Boston Red Sox hammered by puzzling all-lefty Rays lineup

ARLINGTON, TEXAS - SEPTEMBER 10: Austin Meadows #17 of the Tampa Bay Rays at Globe Life Park in Arlington on September 10, 2019 in Arlington, Texas. (Photo by Ronald Martinez/Getty Images)
ARLINGTON, TEXAS - SEPTEMBER 10: Austin Meadows #17 of the Tampa Bay Rays at Globe Life Park in Arlington on September 10, 2019 in Arlington, Texas. (Photo by Ronald Martinez/Getty Images) /
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The Tampa Bay Rays used an all-lefty lineup against the Red Sox.

Boston Red Sox manager Ron Roenicke couldn’t believe his eyes when he saw the lineup card that the Tampa Bay Rays submitted for Friday night’s game. Every hitter in the lineup was left-handed.

According to MassLive, the manager was astonished to see this unique lineup being used against him. It’s one thing to stack your lineup against a certain type of pitcher but this took it to the extreme.

"“When (bench coach) Jerry Narron gave me the lineup, I looked at it and it looked wrong to me,” Roenicke said. “So everything was in red. So I don’t even know how often that thing has happened. I don’t know really the history of that or when’s the last time that’s happened. Pretty interesting though.”"

Never. That’s how often it had happened prior to last night. The Rays are the first major league team in the modern era (since at least 1901) to start a lineup featuring all lefties. Even their starting pitcher, former Cy Young award winner Blake Snell, is a southpaw.

The lineup was as historic as it was puzzling. Stacking the lineup with lefties against a right-handed pitcher can be a wise strategy but you have to wonder if the Rays did their homework on Andrew Triggs. If they had, they might have realized the Red Sox starter has reverse splits.

For his career, Triggs has held left-handed hitters to a .234/.310/.378 slash line while right-handers have found more success at a .269/.325/.440 clip. The splits have been far wider in this year’s limited sample, with lefties hitting .111/.273/.384 and right-handers batting a scorching .455/.538/1.273.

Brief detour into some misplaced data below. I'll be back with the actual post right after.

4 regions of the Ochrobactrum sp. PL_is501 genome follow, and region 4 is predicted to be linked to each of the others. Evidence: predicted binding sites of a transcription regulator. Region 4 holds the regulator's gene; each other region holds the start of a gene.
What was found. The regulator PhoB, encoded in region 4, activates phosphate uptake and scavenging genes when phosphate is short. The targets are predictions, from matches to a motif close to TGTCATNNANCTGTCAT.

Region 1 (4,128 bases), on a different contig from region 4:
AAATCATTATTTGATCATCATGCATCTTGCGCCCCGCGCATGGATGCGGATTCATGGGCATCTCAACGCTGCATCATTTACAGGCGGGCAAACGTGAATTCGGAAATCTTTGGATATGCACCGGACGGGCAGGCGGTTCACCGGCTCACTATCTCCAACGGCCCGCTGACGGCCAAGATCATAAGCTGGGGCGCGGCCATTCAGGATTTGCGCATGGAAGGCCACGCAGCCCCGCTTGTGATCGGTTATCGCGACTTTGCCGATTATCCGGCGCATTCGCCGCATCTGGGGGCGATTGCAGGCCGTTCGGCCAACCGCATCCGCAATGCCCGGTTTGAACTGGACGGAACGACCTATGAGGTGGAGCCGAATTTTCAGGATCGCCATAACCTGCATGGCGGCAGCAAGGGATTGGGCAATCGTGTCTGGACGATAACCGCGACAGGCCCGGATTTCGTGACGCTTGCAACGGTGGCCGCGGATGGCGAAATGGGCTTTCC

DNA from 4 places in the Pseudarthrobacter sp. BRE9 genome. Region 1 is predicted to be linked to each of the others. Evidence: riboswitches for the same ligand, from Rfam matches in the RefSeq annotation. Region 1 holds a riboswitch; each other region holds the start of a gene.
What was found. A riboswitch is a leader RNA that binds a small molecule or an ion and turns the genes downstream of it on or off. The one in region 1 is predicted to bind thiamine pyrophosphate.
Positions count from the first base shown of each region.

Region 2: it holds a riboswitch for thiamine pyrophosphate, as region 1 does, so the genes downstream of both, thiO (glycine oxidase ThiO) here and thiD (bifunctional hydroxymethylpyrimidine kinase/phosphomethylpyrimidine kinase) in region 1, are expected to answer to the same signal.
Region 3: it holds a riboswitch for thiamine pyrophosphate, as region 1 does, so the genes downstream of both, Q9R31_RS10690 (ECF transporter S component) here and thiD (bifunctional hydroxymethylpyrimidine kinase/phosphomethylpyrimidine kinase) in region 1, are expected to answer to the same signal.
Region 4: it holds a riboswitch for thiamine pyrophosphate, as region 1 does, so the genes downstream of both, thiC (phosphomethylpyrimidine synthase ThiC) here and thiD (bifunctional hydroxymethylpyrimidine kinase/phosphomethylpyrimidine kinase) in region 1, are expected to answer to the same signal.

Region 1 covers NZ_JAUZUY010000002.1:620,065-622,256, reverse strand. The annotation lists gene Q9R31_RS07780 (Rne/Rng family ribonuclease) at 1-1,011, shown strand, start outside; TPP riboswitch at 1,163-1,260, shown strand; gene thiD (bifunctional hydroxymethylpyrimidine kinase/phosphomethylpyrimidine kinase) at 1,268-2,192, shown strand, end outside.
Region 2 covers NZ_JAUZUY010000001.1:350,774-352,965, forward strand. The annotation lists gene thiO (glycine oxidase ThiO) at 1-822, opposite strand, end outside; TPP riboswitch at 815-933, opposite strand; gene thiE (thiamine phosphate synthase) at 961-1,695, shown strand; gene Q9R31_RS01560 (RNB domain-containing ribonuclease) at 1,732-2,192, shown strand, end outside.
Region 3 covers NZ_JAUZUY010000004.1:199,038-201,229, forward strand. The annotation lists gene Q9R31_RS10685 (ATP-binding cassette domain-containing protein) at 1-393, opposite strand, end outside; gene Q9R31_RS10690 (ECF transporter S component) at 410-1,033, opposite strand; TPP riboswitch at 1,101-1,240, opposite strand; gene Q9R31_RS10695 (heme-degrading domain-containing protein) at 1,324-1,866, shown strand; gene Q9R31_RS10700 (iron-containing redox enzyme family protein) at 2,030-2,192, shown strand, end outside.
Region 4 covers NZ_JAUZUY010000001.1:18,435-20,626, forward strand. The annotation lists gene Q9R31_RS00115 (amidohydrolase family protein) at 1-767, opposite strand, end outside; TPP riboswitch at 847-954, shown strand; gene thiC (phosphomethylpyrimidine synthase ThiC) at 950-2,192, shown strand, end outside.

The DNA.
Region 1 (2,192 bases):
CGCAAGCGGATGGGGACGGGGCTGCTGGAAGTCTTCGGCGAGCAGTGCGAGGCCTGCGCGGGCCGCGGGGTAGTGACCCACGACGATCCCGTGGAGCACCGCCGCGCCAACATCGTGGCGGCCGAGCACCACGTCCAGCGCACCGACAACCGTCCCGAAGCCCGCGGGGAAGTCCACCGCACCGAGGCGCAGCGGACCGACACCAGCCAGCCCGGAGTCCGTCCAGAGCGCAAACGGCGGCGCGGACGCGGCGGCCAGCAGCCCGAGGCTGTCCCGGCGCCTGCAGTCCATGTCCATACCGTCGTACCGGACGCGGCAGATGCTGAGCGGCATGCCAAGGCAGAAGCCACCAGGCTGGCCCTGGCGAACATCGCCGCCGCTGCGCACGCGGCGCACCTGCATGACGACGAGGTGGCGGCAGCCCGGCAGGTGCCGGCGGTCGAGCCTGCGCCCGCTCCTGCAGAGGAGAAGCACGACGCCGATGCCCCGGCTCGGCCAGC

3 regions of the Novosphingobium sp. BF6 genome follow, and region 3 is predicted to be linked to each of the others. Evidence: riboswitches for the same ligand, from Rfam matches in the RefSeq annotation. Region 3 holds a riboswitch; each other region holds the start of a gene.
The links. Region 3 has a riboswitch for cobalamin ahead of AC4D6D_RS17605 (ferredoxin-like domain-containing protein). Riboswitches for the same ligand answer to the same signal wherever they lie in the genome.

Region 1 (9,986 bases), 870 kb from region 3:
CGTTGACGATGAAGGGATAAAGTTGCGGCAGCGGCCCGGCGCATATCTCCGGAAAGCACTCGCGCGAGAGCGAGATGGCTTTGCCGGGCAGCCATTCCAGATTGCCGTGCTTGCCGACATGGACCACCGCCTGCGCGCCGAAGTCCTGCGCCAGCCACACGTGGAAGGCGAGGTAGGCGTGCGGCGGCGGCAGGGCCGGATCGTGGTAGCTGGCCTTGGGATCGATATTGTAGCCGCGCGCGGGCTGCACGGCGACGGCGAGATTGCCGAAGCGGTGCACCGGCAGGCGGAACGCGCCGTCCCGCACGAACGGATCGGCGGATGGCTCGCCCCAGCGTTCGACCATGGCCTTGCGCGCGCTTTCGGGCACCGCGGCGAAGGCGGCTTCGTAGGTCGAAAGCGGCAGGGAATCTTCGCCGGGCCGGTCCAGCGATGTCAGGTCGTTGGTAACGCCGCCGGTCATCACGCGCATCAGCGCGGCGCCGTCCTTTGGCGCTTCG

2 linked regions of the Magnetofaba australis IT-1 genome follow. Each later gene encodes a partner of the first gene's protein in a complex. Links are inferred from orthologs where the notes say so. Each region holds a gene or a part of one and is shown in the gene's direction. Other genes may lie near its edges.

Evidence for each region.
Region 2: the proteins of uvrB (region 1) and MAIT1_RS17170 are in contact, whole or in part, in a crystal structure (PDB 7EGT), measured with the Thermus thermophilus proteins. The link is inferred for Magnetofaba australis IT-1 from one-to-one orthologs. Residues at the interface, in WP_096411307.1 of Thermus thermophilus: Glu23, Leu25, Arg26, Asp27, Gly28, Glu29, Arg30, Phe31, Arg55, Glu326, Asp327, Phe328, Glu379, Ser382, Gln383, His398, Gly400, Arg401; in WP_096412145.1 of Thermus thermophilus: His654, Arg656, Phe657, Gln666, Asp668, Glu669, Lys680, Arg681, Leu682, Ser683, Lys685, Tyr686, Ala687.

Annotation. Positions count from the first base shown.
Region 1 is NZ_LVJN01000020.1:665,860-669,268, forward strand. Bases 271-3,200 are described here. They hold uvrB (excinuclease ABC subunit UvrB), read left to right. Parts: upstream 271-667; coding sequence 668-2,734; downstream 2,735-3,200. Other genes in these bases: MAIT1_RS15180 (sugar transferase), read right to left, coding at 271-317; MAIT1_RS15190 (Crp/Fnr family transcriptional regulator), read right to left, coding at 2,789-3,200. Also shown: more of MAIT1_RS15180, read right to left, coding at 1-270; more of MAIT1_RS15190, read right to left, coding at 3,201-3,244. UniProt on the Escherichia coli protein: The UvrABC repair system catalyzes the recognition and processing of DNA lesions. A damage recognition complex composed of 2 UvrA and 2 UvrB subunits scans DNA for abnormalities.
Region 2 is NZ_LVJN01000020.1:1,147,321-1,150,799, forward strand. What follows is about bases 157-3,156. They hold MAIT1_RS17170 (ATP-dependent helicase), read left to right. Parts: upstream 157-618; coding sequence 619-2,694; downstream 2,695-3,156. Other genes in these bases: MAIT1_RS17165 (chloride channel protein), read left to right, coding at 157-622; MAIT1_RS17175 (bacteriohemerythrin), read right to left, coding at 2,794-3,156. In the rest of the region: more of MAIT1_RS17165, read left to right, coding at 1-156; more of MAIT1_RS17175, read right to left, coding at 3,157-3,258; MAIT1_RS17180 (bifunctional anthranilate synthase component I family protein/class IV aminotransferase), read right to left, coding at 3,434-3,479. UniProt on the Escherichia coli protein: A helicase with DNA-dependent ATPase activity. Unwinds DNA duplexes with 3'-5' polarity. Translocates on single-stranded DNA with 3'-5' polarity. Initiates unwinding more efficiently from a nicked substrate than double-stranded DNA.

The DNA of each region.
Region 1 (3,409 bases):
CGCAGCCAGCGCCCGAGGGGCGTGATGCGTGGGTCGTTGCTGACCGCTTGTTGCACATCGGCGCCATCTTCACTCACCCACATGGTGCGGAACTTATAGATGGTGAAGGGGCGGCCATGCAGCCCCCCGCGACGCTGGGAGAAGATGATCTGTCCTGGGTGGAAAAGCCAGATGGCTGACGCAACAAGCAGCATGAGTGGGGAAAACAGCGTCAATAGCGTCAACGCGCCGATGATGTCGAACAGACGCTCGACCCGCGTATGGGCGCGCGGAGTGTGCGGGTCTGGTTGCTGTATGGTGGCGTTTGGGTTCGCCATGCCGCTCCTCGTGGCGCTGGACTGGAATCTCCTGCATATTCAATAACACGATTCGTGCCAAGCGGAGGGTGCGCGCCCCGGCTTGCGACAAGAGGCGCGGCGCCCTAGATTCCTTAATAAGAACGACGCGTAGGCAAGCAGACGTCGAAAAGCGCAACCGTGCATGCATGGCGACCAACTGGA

Not only should the reverse splits have dissuaded the Rays from going so lefty-heavy but how long were they expecting Triggs to last? He pitched only three innings in each of his first two outings since joining the Red Sox, one of which came in relief. The Rays set up their lineup for a pitcher they might not see more than once through the order.

As it turned out, Triggs lasted only one inning. He allowed a hit and  a walk but kept the Rays off the scoreboard before departing with a pinched nerve in his neck.

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The pitching change didn’t sway Rays manager Kevin Cash. Boston brought in lefty Matt Hall but the Rays stuck with their all-lefty lineup. In fairness, Hall also has reverse splits, although he’s been pretty awful against hitters from both sides of the plate.  Hall took the loss after getting knocked around for four runs in 2 1/3 innings.

Boston’s bullpen is thin on left-handed options who could make the Rays pay for their lineup choices. Martin Perez has become the ace-by-default for the rotation and Mike Kickham started the previous night’s game. The only other lefty on the roster is Jeffrey Springs who owns a 7.04 ERA this season.

Using all lefties was a questionable decision considering the pitcher the Red Sox were starting but Cash’s plan clearly worked out. The Rays battered the Red Sox for 11 runs in a decisive victory. Boston doesn’t have the left-handed arms in their bullpen to shake the Rays from their game plan. Cash didn’t make a single substitution with his offense, keeping the all-lefty lineup together for the entire game.

It might be more accurate to say that Boston’s bullpen doesn’t have the arms to stop the Rays lineup – period. Phillips Valdez has been a revelation despite a couple of hiccups earlier this month. He held the Rays scoreless while recording five outs. Every other Red Sox reliever used last night coughed up at least one run.

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The Rays probably won’t make a habit of this all-lefty lineup but when they are facing a pitching staff as woeful as Boston’s, it provides an opportune time to experiment.